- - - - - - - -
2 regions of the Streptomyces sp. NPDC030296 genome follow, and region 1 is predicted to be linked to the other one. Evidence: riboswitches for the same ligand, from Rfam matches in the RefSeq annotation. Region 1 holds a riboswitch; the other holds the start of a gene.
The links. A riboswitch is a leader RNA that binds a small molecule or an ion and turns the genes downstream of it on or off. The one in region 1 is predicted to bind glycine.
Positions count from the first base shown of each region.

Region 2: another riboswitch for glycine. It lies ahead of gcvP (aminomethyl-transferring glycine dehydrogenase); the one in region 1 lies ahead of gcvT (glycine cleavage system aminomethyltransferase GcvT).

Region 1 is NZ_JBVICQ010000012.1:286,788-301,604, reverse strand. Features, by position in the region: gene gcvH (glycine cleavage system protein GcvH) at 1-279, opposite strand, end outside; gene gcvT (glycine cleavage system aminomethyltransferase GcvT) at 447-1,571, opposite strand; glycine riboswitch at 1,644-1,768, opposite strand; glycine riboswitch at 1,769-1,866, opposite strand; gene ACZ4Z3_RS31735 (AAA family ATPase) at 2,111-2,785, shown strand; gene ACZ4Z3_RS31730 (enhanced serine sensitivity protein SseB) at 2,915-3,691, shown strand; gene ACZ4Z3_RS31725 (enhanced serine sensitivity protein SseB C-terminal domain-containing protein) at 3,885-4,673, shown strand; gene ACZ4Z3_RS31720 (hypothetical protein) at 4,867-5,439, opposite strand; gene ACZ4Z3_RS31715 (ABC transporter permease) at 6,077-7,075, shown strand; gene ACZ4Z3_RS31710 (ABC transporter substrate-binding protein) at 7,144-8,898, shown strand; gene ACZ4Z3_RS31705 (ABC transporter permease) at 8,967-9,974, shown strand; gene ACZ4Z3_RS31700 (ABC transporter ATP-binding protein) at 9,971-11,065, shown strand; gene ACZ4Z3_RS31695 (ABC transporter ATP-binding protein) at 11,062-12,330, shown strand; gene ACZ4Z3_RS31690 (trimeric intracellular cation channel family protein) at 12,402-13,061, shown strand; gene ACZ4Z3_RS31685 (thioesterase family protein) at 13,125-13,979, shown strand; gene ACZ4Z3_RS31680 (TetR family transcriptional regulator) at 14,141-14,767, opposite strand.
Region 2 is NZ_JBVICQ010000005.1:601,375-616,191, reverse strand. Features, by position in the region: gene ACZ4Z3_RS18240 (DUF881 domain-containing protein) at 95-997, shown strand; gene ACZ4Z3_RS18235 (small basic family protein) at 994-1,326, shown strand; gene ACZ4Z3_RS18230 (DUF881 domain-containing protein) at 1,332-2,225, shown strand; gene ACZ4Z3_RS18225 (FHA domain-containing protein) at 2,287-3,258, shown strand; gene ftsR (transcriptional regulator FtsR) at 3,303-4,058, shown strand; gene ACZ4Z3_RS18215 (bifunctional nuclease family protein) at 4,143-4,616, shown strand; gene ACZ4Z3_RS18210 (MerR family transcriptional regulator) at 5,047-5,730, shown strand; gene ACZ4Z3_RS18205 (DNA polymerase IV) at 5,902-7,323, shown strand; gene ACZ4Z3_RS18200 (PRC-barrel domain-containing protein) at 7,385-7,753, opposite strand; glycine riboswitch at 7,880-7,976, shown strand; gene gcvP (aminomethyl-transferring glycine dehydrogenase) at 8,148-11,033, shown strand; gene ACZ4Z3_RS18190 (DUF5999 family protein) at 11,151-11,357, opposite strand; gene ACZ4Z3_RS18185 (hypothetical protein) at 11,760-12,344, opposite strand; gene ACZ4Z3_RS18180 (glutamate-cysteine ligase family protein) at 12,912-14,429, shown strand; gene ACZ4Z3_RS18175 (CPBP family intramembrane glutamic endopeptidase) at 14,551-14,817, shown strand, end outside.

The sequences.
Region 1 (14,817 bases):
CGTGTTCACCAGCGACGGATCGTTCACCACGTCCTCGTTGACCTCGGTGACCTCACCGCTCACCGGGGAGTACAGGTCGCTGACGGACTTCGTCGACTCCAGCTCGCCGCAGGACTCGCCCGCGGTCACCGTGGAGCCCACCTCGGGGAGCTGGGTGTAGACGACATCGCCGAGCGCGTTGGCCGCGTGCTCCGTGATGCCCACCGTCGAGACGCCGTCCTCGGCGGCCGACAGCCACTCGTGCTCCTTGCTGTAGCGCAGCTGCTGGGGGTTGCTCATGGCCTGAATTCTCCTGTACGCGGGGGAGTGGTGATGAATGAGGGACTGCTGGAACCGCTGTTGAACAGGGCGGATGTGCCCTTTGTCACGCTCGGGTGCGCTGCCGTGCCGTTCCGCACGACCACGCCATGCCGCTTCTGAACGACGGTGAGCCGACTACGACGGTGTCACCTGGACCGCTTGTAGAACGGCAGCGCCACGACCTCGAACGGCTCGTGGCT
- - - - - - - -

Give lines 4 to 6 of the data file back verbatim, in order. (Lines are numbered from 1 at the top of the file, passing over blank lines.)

Region 2: another riboswitch for glycine. It lies ahead of gcvP (aminomethyl-transferring glycine dehydrogenase); the one in region 1 lies ahead of gcvT (glycine cleavage system aminomethyltransferase GcvT).

Region 1 is NZ_JBVICQ010000012.1:286,788-301,604, reverse strand. Features, by position in the region: gene gcvH (glycine cleavage system protein GcvH) at 1-279, opposite strand, end outside; gene gcvT (glycine cleavage system aminomethyltransferase GcvT) at 447-1,571, opposite strand; glycine riboswitch at 1,644-1,768, opposite strand; glycine riboswitch at 1,769-1,866, opposite strand; gene ACZ4Z3_RS31735 (AAA family ATPase) at 2,111-2,785, shown strand; gene ACZ4Z3_RS31730 (enhanced serine sensitivity protein SseB) at 2,915-3,691, shown strand; gene ACZ4Z3_RS31725 (enhanced serine sensitivity protein SseB C-terminal domain-containing protein) at 3,885-4,673, shown strand; gene ACZ4Z3_RS31720 (hypothetical protein) at 4,867-5,439, opposite strand; gene ACZ4Z3_RS31715 (ABC transporter permease) at 6,077-7,075, shown strand; gene ACZ4Z3_RS31710 (ABC transporter substrate-binding protein) at 7,144-8,898, shown strand; gene ACZ4Z3_RS31705 (ABC transporter permease) at 8,967-9,974, shown strand; gene ACZ4Z3_RS31700 (ABC transporter ATP-binding protein) at 9,971-11,065, shown strand; gene ACZ4Z3_RS31695 (ABC transporter ATP-binding protein) at 11,062-12,330, shown strand; gene ACZ4Z3_RS31690 (trimeric intracellular cation channel family protein) at 12,402-13,061, shown strand; gene ACZ4Z3_RS31685 (thioesterase family protein) at 13,125-13,979, shown strand; gene ACZ4Z3_RS31680 (TetR family transcriptional regulator) at 14,141-14,767, opposite strand.
Region 2 is NZ_JBVICQ010000005.1:601,375-616,191, reverse strand. Features, by position in the region: gene ACZ4Z3_RS18240 (DUF881 domain-containing protein) at 95-997, shown strand; gene ACZ4Z3_RS18235 (small basic family protein) at 994-1,326, shown strand; gene ACZ4Z3_RS18230 (DUF881 domain-containing protein) at 1,332-2,225, shown strand; gene ACZ4Z3_RS18225 (FHA domain-containing protein) at 2,287-3,258, shown strand; gene ftsR (transcriptional regulator FtsR) at 3,303-4,058, shown strand; gene ACZ4Z3_RS18215 (bifunctional nuclease family protein) at 4,143-4,616, shown strand; gene ACZ4Z3_RS18210 (MerR family transcriptional regulator) at 5,047-5,730, shown strand; gene ACZ4Z3_RS18205 (DNA polymerase IV) at 5,902-7,323, shown strand; gene ACZ4Z3_RS18200 (PRC-barrel domain-containing protein) at 7,385-7,753, opposite strand; glycine riboswitch at 7,880-7,976, shown strand; gene gcvP (aminomethyl-transferring glycine dehydrogenase) at 8,148-11,033, shown strand; gene ACZ4Z3_RS18190 (DUF5999 family protein) at 11,151-11,357, opposite strand; gene ACZ4Z3_RS18185 (hypothetical protein) at 11,760-12,344, opposite strand; gene ACZ4Z3_RS18180 (glutamate-cysteine ligase family protein) at 12,912-14,429, shown strand; gene ACZ4Z3_RS18175 (CPBP family intramembrane glutamic endopeptidase) at 14,551-14,817, shown strand, end outside.